Making the perfect farmhouse style nursery doesn’t have to be difficult or expensive. Learn how to make the perfect rustic DIY wood bead hearts for your nursery on budget and in just minutes.
It’s Sarah from Making Joy and Pretty Things and I’m SO excited to share with y’all some rustic DIY wood bead hearts I made for my little girl’s nursery.
If you haven’t stopped by my blog in a while, you probably missed some exciting news and plans for the first couple months of 2017. The exciting news being … we are having a baby GIRL this April (after two littles boys). AND, almost as exciting as that, we are redoing our youngest son’s room into a farmhouse girl nursery.
You can read all about the plans for the nursery here or follow me over on Instagram to get sneak peaks of the projects we are working on for her nursery. It’s going to be full of rustic charm, while staying on budget.
So, when I saw these wood bead hearts from RH Baby & Child I knew I could make something similar for a fraction of the cost.
Rustic DIY Wood Bead Hearts Supplies:
Disclosure: This blog post contains affiliate links for products or services we think you’ll like. This means if you make a purchase from one of these links, Ideas for the Home by Kenarry™ will make a small commission at no additional cost to you so we can keep the great ideas for the home coming your way. All opinions expressed are derived from personal experience.
- Wood Beads
- 27 of 3/4″
- 71 of 3/8″
- Copper Wire or Steel Wire
- Optional: paper flowers (Valentine’s Day craft find at Michaels, similar item)
- Twine for hanging
- Needle-nose pliers
Before we get started, here are some pointers when picking which wire you want to use.
I made the first wood bead heart using copper wire. Copper wire is MUCH stronger than the steel wire which can be beneficial but also harder to work with. The copper wire is more difficult to move, making putting the ends together difficult. Plus, it’s VERY sharp. But, once you have the heart together and formed, it’s not going to move at all.
Steel wire, on the other hand, is easier to work with. Regular scissors can even cut the ends and getting them together after stringing the beads was super easy. But, the heart doesn’t seem to stay in “heart form” as well when hung by twine. I think it’s a personal preference.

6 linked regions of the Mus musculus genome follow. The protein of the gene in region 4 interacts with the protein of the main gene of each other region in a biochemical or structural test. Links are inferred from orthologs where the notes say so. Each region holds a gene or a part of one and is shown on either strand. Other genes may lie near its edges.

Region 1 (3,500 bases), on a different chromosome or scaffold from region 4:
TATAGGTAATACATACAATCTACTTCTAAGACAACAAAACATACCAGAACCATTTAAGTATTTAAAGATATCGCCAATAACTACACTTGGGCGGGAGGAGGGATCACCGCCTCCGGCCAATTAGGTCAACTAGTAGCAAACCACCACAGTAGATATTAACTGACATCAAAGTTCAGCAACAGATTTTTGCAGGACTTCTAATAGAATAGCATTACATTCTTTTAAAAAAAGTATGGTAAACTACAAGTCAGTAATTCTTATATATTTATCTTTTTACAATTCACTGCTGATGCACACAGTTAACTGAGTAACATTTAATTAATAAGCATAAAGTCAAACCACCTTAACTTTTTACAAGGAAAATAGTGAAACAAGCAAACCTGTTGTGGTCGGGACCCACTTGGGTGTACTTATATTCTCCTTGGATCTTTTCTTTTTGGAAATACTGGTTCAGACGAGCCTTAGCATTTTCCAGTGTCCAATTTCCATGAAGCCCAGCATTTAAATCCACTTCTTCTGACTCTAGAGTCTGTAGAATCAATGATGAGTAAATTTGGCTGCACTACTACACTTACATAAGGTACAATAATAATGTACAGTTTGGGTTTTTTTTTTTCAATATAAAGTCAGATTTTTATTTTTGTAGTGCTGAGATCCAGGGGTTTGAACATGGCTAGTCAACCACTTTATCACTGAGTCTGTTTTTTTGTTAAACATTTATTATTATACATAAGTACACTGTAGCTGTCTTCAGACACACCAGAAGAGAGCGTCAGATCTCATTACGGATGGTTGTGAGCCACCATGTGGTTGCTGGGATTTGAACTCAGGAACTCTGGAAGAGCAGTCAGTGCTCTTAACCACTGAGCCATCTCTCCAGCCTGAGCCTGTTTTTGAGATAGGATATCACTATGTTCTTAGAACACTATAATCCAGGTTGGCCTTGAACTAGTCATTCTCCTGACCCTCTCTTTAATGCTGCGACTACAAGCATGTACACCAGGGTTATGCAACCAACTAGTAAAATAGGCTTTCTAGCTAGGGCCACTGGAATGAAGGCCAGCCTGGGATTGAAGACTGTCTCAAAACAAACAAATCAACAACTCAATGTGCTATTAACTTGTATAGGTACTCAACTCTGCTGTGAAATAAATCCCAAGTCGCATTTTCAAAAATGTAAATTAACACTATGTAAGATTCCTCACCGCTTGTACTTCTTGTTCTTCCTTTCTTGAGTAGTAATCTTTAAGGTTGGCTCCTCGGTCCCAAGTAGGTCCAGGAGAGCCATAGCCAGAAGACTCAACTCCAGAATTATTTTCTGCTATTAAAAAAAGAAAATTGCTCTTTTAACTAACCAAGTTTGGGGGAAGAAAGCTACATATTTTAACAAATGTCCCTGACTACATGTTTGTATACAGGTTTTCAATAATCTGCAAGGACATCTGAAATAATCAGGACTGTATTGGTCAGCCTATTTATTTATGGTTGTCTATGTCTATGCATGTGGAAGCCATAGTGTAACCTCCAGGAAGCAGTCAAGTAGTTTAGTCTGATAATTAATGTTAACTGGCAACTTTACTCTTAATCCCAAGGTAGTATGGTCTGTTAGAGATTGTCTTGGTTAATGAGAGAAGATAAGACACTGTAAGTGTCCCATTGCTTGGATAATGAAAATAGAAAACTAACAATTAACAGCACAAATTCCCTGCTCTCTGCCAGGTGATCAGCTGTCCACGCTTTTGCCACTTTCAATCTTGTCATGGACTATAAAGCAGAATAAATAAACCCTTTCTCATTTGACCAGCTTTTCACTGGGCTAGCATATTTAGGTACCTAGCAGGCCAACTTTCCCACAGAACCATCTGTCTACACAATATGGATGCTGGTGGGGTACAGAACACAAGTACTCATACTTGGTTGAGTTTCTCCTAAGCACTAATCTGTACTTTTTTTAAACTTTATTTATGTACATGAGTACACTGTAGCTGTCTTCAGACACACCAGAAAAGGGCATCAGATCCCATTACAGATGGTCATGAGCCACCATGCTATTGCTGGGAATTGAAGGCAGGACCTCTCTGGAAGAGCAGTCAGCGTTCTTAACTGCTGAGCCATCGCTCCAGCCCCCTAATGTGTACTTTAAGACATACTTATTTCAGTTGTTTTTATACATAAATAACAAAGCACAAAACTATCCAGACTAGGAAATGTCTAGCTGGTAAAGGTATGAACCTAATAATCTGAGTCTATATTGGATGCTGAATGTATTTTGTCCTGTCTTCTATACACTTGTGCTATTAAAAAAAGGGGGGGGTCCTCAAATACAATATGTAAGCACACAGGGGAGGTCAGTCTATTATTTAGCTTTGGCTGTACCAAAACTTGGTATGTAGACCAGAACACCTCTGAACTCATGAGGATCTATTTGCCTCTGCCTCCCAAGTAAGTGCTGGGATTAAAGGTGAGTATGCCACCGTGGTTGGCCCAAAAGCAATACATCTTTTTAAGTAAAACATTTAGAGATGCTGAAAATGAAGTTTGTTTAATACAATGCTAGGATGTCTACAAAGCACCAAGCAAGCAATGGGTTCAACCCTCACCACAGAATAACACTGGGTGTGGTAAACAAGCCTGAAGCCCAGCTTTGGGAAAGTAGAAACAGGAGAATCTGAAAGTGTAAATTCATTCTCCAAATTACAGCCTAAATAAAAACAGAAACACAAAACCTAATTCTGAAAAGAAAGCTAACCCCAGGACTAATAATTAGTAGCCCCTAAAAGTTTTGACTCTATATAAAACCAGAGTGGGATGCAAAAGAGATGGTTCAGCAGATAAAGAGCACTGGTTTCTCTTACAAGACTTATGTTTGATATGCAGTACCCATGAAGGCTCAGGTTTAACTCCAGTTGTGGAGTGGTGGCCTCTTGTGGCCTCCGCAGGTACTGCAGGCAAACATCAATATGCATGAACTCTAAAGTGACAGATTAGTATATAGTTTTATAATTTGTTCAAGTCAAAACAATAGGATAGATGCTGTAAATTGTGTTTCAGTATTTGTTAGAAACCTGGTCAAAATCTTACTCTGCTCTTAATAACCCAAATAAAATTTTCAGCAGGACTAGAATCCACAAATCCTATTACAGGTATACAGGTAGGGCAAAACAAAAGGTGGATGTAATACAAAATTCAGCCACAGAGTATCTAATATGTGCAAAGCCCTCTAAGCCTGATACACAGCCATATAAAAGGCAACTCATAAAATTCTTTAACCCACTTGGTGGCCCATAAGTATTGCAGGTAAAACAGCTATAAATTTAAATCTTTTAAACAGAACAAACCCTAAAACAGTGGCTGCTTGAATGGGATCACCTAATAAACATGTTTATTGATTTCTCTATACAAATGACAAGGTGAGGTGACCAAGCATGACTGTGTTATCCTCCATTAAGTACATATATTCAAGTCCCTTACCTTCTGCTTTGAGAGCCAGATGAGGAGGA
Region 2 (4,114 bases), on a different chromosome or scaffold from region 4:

Having done one heart with copper wire and one with steel wire, I think I’ll be redoing the steel wire one with copper wire.
Now, to the tutorial.
So, these wood bead hearts are quite literally as simple as they sound. You string some beads onto some wire 🙂
I didn’t precut any of the wire because knowing my luck I wouldn’t cut enough wire for the amount of beads I wanted to use.
I used all 71 of the 3/8″ beads and all 27 of the 3/4″ beads for each respective heart.
Once I had strung all the beads, I used the needle-nose pliers to cut the wire down. I then attempted to not cut my fingers while twisting it around. Copper wire is not easily manipulated so be careful!
Once I got it as close to together as I could, I molded it into a heart shape. Since the copper wire was pretty visible at the point where the ends were connected, I decided to hot glue some paper flowers I picked up at Michaels to cover up the spot.
I followed the same steps for the larger beads, using the steel wire instead. I was able to attach the two ends together and tuck them into a bead. So, the ends are not visible at all. No cover up flowers needed!
While I love how they turned out and can’t wait to see them on the nursery wall, I still haven’t quite figured out how I want to hang them. I don’t really want to put a hole in the wall but I also don’t want to use a giant plastic command hook type thing.
So, I tied them to the crib for now! Definitely not their permanent place just yet.
Even though the flowers weren’t part of the plan, I love the girly touch they add to the natural wood.
If you like the wood bead hearts, hop over to my blog to see some other projects we have been working on recently.
Until next month,
Wishing you a joyful day!
Sarah is a wife, boy-mom, and ultimate procrastinator. She may be a part-time pharmacist by day, but she’s a full-time crafting and DIY addict and lover of joy-filled days. She shares all of her budget-friendly and family-friendly ideas as well as some joyful inspiration over at Making Joy and Pretty Things. When she’s not busy making farmhouse or rustic decor, she enjoys being outdoors with her sweet little boys or sipping coffee with her husband.